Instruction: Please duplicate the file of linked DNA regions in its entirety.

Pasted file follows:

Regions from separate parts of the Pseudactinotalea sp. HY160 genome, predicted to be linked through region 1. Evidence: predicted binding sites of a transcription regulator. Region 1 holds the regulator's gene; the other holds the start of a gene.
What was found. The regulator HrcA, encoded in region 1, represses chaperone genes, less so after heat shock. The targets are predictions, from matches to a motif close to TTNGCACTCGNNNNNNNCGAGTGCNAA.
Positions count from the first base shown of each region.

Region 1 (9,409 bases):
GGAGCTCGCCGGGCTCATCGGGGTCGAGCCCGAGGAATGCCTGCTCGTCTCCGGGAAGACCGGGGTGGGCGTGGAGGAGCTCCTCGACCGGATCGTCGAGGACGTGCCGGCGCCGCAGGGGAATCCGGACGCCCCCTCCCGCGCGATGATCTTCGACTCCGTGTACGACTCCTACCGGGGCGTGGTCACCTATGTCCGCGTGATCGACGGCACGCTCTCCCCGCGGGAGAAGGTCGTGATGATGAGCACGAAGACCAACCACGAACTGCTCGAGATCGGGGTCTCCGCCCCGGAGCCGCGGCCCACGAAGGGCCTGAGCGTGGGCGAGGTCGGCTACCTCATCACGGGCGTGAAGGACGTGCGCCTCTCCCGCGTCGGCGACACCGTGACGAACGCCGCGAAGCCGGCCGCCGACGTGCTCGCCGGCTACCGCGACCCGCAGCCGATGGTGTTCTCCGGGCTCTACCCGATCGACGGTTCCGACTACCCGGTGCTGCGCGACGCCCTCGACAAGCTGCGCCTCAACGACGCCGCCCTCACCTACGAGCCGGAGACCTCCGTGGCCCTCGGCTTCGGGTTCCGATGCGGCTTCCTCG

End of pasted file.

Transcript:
Regions from separate parts of the Pseudactinotalea sp. HY160 genome, predicted to be linked through region 1. Evidence: predicted binding sites of a transcription regulator. Region 1 holds the regulator's gene; the other holds the start of a gene.
What was found. The regulator HrcA, encoded in region 1, represses chaperone genes, less so after heat shock. The targets are predictions, from matches to a motif close to TTNGCACTCGNNNNNNNCGAGTGCNAA.
Positions count from the first base shown of each region.

Region 1 (9,409 bases):
GGAGCTCGCCGGGCTCATCGGGGTCGAGCCCGAGGAATGCCTGCTCGTCTCCGGGAAGACCGGGGTGGGCGTGGAGGAGCTCCTCGACCGGATCGTCGAGGACGTGCCGGCGCCGCAGGGGAATCCGGACGCCCCCTCCCGCGCGATGATCTTCGACTCCGTGTACGACTCCTACCGGGGCGTGGTCACCTATGTCCGCGTGATCGACGGCACGCTCTCCCCGCGGGAGAAGGTCGTGATGATGAGCACGAAGACCAACCACGAACTGCTCGAGATCGGGGTCTCCGCCCCGGAGCCGCGGCCCACGAAGGGCCTGAGCGTGGGCGAGGTCGGCTACCTCATCACGGGCGTGAAGGACGTGCGCCTCTCCCGCGTCGGCGACACCGTGACGAACGCCGCGAAGCCGGCCGCCGACGTGCTCGCCGGCTACCGCGACCCGCAGCCGATGGTGTTCTCCGGGCTCTACCCGATCGACGGTTCCGACTACCCGGTGCTGCGCGACGCCCTCGACAAGCTGCGCCTCAACGACGCCGCCCTCACCTACGAGCCGGAGACCTCCGTGGCCCTCGGCTTCGGGTTCCGATGCGGCTTCCTCG